For understanding weak and strong fairness I encourage you to read my original comment more closely. Fairness can be used in to separate ways:
- As assertions/assumptions
- As properties to checkIn the first case, asserting or assuming weak fairness disallows certain counterexamples to temporal properties. For example if I have the temporal property <>P and I haven't assumed any fairness properties of the system, there is a counterexample where the system just stutters in the starting state. Asserting weak fairness over all the actions in my spec will disallow such trivial stuttering counterexamples. Asserting weak fairness of an action says "if this action is continuously enabled, then it must eventually be taken" - so the system can't stutter indefinitely in a state where a weakly-fair action exists that will take it out of that state. Strong fairness is similar, but says "if this action is continually enabled, then it must eventually be taken" although the distinction between continual and continuous is often mysterious to people. Imagine a system that can indefinitely oscillate back and forth between the start state and another state. Asserting weak fairness would not stop this from being a counterexample to <>P; you would have to assert strong fairness on an action taking you out of the start state to disallow this counterexample. Usually you use strong fairness to assert that the "happy path" will be taken in a loop where the system can error out then retry, like delivering a message over a lossy network.In the second case, this is generally used in refinement where a lower-level spec performs multiple steps that would be equivalent to a single step in the higher-level spec. You want to check that the lower-level spec will eventually make state progress as it is defined in the higher-level spec, and fairness is a convenient way to do that.Andrew--On Monday, October 25, 2021 at 12:47:42 PM UTC-4 Stephan Merz wrote:Hello,On 25 Oct 2021, at 03:18, Jones Martins <jone...@xxxxxxxxx> wrote:Hi everyone,Thank you, Andrew, Stephan, Travis, and Markus for your responses!I'd like to clarify some of these questions:1) I asked this question because I'm still confused by how WF and SF works (currently, I differentiate them by thinking a WF action has lower priority than an SF action). This confusion led me to find the formal definition of WF and SF in the Hyperbook.Am I right in saying that verification means “breadth-first searching” a state graph until TLC finds a counterexample is found?TLC explores the state graph in a breadth-first search. When it encounters a state that violates an invariant, it reports the invariant violation and stops. (Temporal) properties are evaluated periodically during the construction of the state graph and again at the end when the entire graph has been computed, so it is not guaranteed that TLC will stop at the earliest possible point, and counter-examples to temporal properties are also not guaranteed to be of minimal length.If so, when we search for properties of the form “<>P”, are we saying “There's at least one state in the state graph where P is true, and this spec reaches that state eventually”?We are saying "Every behavior that satisfies Spec has a suffix for which P is true". If P happens to be a state predicate, then this is the same as saying "Every behavior that satisfies Spec will eventually reach a state where P is true".Now, for invariants of the form “P”, are we saying “P is true for all states of a state graph”?Yes, if P is a state predicate. In general, it means "Every suffix of any behavior satisfying Spec must satisfy P".And if those are true, how does TLC deal with composition of operations, such as <>?Would you have any book or article recommendations expanding on that?Unlike CTL model checking, LTL / TLA model checking doesn't work by recursively checking the sub-formulas of a formula, and in fact it doesn't make sense to say that a state satisfies a property of the form P since temporal formulas are evaluated over sequences of states, not states. Markus already provided pointers to the literature, the textbooks by Baier/Katoen  and by Clarke, Grumberg et al.  are probably the most comprehensive ones.2) My mistake. I meant temporal properties. It seems to me an optimization trade-off, as Markus pointed out.I believe finding refinement errors is also rather difficult, but for separate reasons.It sounds like an interesting challenge. Although I don't think I'm ready for it, I'd like to read his pointers.4) My main concern is what is an abstraction (refinement). In my example above I mention 3 specifications, but my explanation is confusing.Here's an example:I am currently dealing with a very simple Bully election algorithm.The most abstracted version (called SpecA) contains three variables:- IsActive (mapping for each processor),- Leader (what process is leader),- PC (system state).All three variables change in all states.Init == ...Next == \E p \in Procs: (ProcessActivates /\ ElectionWhenActivated) \/ (ProcessDeactivates /\ ElectionWhenDeactivated)Spec == Init /\ [Next]_vars /\ LivenessNow I'm writing SpecB, where elections (should) happen AFTER a process' status changes instead of immediately.Would it be possible to SpecB implement SpecA? Or not, it's impossible because three variables always need to change together even in Spec2, Spec3, and so on...If the activation status of processes and the leader (i.e., the result of election) are externally observable and your high-level spec says that election happens immediately when the activation status changes then refinements must also do this. Otherwise, an external observer could detect a difference between the behavior of the low-level system (where first the activation status changes and later a process is elected) and the high-level system (where the two happen simultaneously). For example, you might prove an invariant of the high-level spec that asserts that the leader is always active, and that invariant could be violated in the lower-level spec where the current leader gets deactivated before a new leader is elected. Refinement preserves all properties.Hope this helps,StephanThank you very much.Regards,Jones MartinsOn Thursday, 21 October 2021 at 19:09:40 UTC-3 Markus Alexander Kuppe wrote:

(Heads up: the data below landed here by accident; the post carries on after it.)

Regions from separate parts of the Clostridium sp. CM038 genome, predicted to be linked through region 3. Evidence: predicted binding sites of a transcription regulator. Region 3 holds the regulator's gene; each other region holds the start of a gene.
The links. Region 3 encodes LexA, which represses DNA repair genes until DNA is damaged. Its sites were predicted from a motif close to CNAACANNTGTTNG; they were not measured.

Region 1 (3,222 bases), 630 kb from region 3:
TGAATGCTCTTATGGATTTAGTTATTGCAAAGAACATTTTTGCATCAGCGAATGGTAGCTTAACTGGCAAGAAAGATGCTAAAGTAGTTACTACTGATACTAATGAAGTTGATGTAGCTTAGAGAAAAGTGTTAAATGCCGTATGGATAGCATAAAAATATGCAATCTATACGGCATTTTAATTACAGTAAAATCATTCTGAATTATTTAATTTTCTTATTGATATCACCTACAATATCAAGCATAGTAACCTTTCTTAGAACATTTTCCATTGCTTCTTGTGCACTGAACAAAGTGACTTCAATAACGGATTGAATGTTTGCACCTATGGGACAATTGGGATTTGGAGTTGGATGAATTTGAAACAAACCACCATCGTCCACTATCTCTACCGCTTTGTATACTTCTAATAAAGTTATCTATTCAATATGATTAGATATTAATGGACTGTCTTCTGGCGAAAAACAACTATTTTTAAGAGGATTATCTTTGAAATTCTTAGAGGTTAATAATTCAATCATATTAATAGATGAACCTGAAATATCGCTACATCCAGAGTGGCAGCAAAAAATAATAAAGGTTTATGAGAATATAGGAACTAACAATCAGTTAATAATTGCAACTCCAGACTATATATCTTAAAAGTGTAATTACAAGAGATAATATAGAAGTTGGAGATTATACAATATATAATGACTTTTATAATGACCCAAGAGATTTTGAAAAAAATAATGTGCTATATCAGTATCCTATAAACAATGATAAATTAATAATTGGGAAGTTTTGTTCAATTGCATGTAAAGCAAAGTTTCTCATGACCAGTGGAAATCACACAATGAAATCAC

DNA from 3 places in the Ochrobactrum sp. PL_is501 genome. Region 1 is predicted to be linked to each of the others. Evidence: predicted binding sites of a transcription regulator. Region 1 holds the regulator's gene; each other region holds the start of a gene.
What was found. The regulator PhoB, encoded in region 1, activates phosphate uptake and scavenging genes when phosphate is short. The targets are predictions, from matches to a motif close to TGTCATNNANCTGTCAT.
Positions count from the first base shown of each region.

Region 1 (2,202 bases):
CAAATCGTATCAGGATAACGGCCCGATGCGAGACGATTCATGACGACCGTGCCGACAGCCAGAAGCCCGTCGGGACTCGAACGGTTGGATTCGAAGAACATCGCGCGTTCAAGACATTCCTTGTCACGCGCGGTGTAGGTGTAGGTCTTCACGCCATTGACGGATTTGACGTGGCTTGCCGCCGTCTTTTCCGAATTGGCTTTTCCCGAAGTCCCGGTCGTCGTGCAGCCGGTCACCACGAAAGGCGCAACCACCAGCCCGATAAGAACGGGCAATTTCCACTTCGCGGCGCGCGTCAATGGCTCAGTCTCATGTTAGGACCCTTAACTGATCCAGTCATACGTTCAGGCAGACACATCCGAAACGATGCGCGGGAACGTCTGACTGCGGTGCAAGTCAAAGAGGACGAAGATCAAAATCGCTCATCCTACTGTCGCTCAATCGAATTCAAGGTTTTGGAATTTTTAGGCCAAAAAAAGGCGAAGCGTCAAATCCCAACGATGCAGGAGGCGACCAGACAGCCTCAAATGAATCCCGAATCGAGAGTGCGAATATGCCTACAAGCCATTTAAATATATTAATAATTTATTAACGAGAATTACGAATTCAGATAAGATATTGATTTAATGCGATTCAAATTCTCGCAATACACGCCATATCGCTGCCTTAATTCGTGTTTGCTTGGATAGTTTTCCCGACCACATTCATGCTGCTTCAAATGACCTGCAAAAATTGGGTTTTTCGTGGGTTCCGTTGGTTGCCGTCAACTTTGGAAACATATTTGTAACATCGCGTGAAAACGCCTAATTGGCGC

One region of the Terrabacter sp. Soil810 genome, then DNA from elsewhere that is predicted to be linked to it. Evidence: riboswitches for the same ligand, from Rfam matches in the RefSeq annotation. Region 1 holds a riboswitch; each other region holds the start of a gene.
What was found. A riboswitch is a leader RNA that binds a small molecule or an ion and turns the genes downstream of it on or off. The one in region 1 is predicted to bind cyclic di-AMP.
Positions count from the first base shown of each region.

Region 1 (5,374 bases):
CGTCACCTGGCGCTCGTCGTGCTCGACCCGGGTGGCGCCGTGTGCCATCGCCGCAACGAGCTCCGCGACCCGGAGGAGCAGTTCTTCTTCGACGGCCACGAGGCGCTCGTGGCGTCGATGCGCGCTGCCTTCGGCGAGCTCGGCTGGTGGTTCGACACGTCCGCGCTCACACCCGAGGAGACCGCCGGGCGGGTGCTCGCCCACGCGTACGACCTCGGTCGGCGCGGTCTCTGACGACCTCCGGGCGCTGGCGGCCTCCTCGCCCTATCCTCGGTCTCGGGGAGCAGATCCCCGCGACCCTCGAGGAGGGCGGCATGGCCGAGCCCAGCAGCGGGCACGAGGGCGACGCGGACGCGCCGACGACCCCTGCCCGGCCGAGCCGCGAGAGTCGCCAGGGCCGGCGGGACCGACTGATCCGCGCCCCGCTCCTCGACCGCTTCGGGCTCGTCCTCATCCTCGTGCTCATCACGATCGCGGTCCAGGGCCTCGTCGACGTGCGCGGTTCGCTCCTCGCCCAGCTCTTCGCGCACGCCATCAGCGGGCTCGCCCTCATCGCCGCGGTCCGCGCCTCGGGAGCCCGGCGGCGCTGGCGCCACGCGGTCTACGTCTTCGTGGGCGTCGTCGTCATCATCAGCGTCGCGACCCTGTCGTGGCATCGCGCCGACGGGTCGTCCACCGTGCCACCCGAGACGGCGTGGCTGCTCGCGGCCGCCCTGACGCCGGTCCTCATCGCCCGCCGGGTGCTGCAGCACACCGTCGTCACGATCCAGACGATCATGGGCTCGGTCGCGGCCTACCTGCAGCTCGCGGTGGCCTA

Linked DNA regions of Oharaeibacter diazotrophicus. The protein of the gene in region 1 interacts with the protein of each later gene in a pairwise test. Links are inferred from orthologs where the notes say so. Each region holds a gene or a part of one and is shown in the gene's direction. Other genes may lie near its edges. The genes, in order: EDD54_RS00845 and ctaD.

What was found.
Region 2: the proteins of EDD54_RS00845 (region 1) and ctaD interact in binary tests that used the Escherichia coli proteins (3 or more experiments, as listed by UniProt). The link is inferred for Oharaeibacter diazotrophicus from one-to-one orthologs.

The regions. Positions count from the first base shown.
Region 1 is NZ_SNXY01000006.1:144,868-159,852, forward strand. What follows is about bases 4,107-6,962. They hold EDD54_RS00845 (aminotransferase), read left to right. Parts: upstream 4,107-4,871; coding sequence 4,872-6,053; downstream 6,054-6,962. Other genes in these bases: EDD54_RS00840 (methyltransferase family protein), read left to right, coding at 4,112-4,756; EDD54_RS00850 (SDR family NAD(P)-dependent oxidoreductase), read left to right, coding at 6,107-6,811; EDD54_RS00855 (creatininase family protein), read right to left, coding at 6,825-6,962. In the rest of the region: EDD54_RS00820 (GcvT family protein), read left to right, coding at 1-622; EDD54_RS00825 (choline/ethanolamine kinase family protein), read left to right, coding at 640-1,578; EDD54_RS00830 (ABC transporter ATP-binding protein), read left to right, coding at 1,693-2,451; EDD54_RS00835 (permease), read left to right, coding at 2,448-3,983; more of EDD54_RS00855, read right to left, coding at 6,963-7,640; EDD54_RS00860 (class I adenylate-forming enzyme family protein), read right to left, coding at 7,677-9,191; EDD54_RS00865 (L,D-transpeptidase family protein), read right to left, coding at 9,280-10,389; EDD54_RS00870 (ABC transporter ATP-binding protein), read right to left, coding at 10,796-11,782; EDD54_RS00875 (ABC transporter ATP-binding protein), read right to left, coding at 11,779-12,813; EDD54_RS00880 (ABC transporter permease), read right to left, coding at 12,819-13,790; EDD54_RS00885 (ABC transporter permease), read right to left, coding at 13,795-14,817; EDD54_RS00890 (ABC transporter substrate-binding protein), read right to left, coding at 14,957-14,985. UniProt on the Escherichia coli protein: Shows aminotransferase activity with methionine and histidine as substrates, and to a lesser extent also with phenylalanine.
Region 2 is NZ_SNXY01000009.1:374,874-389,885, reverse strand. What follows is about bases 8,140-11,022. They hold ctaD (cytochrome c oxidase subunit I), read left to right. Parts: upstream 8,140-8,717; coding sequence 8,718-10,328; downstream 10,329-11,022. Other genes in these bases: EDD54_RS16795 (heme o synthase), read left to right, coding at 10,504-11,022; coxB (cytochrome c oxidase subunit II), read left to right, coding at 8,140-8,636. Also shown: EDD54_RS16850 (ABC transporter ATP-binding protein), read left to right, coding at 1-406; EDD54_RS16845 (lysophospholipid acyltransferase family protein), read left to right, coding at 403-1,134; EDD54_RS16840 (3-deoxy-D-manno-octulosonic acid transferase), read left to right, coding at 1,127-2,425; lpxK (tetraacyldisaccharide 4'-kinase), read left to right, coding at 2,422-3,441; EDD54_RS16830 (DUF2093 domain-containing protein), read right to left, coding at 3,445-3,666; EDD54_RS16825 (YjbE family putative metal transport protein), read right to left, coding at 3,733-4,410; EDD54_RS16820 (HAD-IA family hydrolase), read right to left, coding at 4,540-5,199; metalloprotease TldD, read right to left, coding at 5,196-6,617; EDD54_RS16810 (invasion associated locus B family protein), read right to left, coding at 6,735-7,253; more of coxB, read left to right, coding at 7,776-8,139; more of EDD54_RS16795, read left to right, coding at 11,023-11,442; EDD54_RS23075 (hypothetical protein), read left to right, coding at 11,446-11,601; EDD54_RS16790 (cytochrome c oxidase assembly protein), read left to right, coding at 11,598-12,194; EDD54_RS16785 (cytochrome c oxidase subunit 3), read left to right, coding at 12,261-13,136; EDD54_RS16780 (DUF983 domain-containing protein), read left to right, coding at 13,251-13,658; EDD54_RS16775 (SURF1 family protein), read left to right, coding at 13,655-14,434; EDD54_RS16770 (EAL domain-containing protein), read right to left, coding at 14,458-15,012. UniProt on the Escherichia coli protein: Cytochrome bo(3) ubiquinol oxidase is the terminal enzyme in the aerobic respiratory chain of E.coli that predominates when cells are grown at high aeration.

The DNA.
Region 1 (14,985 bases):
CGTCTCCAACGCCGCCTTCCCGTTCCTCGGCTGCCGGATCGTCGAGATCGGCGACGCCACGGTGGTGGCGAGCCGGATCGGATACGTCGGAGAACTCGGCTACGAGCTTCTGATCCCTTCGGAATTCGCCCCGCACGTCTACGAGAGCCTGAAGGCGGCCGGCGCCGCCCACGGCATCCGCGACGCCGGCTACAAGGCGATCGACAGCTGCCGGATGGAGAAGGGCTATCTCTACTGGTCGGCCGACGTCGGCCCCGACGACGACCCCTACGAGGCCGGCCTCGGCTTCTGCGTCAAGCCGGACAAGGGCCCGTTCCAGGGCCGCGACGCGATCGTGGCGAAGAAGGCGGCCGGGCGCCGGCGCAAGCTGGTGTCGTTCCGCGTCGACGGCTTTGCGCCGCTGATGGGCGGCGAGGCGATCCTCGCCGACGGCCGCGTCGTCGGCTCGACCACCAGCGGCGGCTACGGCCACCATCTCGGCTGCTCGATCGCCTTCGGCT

On 10/21/21 12:09 PM, Travis Allison wrote:
> You mentioned, "There are several good textbooks on model checking that
> explain in detail how that works." Care to give some titles of textbooks
> you think are good?
studying the tableau method shown in "Temporal Verification of Reactive
Systems"  in addition to "Verifying arbitrary temporal formulas in
the temporal logic of actions"  would enable you to understand TLC's
liveness implementation. More generally, "Principles of Model Checking"
 is a good introduction.
By the way, Stephan is absolutely right. The fact that TLC does not
name the violated properties is due to a highly optimized
implementation. I'm happy to give pointers if somebody has the time to
address this shortcoming.